If you need to know what to do, what to say and where to go in the burgeoning steak joint scene then look no further. We persuaded Zeren Wilson, of trusted foodie blog Bitten and Written, to offer the following insights (at steak-knifepoint, naturally.)
Six places to try in London
- Flat Iron Carefully sourced steak and salad for just £10? Sold. Of course, they don’t take bookings because no on-trend restaurant does these days but the downstairs bar (offering doughnuts and cocktails) and the beef dripping fried chips are worth the wait.
- Goodman They dry-age choice cuts in their own ageing room, and they let you know it. Famous for their rare breed Belted Galloway, grain-fed Black Angus from Scotland and grass-fed Black Angus from Ireland.
- Rowley’s A hidden gem on Jermyn Street in Mayfair, this family-owned restaurant serve their steak on its own little burner, keeping it sizzling throughout your meal. They also serve unlimited fries which, although unorthodox, is great if you’re a greedy so and so.
- Hawksmoor With several sites across London, Hawksmoor have been at the top of their steak game for some time now. Order your steak by weight from a big chalk blackboard and sit back and prepare for a feast. Their Chateaubriand is particularly good.
- Le Relais de Venise L’Entrocôte No-frills steak restaurant with a French accent. Again, no reservations here, so weekend and evening queues are almost guaranteed. But Brits love to queue, right? And the pared-back menu means that when you’re finally shown to your seat, deciding what to order, even in your famished state, is easy-peasy.
- Gaucho Legendary Argentine steak joint, with branches dotted across London. They’re big on sourcing top-notch ingredients, and it shows. Try something different at the HPA Gaucho International Polo Tournament on Tuesday 21 May at The O2. Tickets (from £20). (Or enter our competition below!)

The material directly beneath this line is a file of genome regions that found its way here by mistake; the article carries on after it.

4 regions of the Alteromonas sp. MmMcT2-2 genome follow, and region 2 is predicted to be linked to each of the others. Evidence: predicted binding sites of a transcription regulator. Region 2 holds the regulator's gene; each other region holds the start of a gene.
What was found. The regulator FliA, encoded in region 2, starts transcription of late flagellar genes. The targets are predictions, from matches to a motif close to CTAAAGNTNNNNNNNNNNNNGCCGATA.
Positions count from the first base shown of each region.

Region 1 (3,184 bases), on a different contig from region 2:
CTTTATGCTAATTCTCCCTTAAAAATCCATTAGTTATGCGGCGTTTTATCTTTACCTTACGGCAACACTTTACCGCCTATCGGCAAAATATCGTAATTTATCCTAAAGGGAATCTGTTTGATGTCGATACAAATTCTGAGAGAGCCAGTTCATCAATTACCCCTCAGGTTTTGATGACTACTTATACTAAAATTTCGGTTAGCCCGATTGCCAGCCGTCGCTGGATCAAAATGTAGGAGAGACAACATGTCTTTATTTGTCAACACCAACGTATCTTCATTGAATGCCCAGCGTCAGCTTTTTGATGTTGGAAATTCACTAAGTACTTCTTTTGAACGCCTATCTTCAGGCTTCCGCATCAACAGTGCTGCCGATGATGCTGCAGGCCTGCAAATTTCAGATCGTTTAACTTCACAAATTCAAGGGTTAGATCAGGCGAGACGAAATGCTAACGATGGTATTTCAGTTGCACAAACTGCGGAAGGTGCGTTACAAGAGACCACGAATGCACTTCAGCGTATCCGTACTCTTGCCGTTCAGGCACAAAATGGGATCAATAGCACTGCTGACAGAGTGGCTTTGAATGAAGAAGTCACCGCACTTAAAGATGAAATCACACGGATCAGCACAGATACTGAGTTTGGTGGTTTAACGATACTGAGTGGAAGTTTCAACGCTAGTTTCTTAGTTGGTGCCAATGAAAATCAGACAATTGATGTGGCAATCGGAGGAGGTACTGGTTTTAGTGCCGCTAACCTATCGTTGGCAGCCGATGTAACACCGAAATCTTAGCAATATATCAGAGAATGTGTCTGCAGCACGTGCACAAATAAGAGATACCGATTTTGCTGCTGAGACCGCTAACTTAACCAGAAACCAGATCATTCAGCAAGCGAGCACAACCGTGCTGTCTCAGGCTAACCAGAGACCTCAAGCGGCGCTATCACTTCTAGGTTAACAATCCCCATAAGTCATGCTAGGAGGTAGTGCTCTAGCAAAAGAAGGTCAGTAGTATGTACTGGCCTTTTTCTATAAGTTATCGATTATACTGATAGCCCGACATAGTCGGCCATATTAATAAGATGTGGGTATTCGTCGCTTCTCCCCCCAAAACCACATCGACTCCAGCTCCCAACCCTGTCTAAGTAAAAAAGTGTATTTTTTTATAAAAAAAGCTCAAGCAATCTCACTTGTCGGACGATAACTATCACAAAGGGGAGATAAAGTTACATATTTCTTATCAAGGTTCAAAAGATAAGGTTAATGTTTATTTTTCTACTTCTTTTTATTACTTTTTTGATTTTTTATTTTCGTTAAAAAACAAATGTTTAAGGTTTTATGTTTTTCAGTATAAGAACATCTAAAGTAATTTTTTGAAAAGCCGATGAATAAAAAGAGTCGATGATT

ANY BUZZ WORDS I CAN DROP INTO THE CONVERSATION?
Yes, plenty. Start by mentioning ‘marbling’ of the meat (that’s the sinewy fat that runs through the steak). Debate the merits of American ‘grain-fed’ versus Irish ‘grass-fed’, question what ‘grade’ Wagyu beef they are serving, whether they ‘dry age’ their meat, if they use a ‘Josper grill’, and if they have a ‘Big Green Egg’ in the kitchen to cook some of their meat on. You’ll get kudos for this last one in particular, trust me.
HOW SHOULD I SAY I LIKE IT?
Take your cues from Matt Edwards, owner of Hoxton restaurant Master & Servant. ‘Blue’ is a bit pretentious and smacks of bravado – basically the meat will not actually have the chance to heat up at all so it will arrive cold. Rare, if it’s cooked properly rare, is great for a fillet or lean cut that doesn’t have a lot of fat to render. Medium rare (as advised and cooked by the chef) is probably what you should go for on most cuts. If you ask for yours well-done, you shouldn’t be eating steak…
AND HOW DO I SOUND SAUCE SAVVY?
According to Matt, a good steak should stand alone without a sauce, but be served with some condiments on the side – English or Dijon mustard obviously. Maybe some veal jus or resting juices on the side. Dismiss buttery sauces like hollandaise as being too cloying. As for blue cheese, say you’d rather be vegan.
WHAT WINE SHOULD I CHOOSE WITH MY HUNK OF MEAT?
Big and bolshy reds work best, so a full-throttle Argentinean Malbec presses the right buttons (they eat a lot of steak over there), a full-bodied Napa Valley Zinfandel, or an inky Chilean Cabernet Sauvignon with a healthy 14% abv to cut through all that juicy meat are all very much bang on.
DO STEAK RESTAURANTS COST AN ARM AND A LEG?
Well, as a general rule of thumb, yes. A lot of places will trick you into ordering by weight; make sure you tot up roughly what you’re getting, because £20 per kilo sounds like a snip, until you have a 10kg Porterhouse delivered to your plate. But then, who goes out for a bargain basement steak?
DON’T ASK ‘What’s the fish of the day, garçon?’
DO ASK ‘Where are you sourcing your meat? And I hope it’s well-marbled.’
Zeren Wilson (@bittenwritten)
Would you rather cook your own? Try our Bluffer’s Guide to Beef and Steak